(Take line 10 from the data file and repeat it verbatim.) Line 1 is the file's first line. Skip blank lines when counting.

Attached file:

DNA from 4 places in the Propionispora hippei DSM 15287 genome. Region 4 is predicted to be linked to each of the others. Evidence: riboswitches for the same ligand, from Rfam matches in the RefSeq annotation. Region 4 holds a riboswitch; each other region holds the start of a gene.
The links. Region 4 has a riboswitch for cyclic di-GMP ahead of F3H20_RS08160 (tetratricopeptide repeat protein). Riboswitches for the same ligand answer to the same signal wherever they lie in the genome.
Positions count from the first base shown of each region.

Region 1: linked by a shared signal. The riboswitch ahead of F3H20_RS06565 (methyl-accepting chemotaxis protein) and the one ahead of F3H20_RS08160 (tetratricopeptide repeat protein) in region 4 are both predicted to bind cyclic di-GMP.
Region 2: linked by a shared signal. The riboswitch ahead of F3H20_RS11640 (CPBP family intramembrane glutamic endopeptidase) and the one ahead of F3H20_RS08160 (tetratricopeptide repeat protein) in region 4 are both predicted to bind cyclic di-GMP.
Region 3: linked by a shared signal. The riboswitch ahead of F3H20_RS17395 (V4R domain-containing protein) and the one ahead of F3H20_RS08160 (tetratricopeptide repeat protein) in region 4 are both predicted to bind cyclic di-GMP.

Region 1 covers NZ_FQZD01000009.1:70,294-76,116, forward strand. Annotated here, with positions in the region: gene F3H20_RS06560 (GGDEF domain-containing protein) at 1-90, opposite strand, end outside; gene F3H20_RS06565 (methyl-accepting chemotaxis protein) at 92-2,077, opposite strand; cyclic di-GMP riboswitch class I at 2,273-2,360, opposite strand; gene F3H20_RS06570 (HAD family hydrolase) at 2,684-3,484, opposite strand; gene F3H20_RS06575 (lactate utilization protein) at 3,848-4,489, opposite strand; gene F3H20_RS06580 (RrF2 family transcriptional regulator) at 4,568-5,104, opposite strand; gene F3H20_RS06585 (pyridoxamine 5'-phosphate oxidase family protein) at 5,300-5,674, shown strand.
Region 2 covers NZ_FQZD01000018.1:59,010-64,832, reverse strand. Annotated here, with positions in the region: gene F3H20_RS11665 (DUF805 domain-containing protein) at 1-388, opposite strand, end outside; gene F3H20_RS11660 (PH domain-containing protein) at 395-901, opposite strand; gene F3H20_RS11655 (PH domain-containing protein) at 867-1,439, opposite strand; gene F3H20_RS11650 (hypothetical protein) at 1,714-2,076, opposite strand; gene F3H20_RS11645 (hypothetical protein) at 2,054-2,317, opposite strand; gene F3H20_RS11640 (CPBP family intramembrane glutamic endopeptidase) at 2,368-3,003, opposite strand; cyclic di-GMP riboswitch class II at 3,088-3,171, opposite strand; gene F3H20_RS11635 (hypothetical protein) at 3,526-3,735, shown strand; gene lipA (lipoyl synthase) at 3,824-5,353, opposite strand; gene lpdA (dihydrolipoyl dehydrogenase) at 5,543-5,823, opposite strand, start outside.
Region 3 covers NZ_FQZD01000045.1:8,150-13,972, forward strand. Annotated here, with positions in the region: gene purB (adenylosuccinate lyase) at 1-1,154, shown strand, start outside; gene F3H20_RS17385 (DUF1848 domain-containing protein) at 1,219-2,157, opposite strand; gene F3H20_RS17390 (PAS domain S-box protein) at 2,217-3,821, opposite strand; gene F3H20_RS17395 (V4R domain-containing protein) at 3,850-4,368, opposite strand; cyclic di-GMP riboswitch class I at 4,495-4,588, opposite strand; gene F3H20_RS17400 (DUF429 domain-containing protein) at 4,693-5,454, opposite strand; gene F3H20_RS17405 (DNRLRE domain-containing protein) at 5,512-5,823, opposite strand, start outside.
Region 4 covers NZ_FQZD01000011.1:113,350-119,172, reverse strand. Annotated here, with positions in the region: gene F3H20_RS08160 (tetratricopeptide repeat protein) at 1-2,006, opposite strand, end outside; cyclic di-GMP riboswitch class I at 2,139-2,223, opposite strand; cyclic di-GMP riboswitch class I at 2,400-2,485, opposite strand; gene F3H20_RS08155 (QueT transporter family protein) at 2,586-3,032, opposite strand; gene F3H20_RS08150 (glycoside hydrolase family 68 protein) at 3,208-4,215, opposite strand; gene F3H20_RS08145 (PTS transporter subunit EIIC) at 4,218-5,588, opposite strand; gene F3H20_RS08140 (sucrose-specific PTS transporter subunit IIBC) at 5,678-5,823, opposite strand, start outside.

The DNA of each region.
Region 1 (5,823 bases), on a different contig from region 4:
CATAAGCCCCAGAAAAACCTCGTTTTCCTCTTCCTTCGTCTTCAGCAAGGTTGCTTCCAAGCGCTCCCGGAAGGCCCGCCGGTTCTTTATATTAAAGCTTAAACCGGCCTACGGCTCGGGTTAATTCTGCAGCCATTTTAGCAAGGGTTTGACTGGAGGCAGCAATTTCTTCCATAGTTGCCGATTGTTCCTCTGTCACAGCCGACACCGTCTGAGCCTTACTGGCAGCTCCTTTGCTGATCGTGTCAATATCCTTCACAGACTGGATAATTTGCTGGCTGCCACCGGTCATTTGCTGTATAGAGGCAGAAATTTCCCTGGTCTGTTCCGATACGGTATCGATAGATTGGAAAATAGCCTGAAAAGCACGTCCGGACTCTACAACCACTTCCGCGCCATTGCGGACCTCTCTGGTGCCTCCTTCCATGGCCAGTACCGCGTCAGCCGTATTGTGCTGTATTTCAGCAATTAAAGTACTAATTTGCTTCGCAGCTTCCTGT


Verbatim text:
Region 4 covers NZ_FQZD01000011.1:113,350-119,172, reverse strand. Annotated here, with positions in the region: gene F3H20_RS08160 (tetratricopeptide repeat protein) at 1-2,006, opposite strand, end outside; cyclic di-GMP riboswitch class I at 2,139-2,223, opposite strand; cyclic di-GMP riboswitch class I at 2,400-2,485, opposite strand; gene F3H20_RS08155 (QueT transporter family protein) at 2,586-3,032, opposite strand; gene F3H20_RS08150 (glycoside hydrolase family 68 protein) at 3,208-4,215, opposite strand; gene F3H20_RS08145 (PTS transporter subunit EIIC) at 4,218-5,588, opposite strand; gene F3H20_RS08140 (sucrose-specific PTS transporter subunit IIBC) at 5,678-5,823, opposite strand, start outside.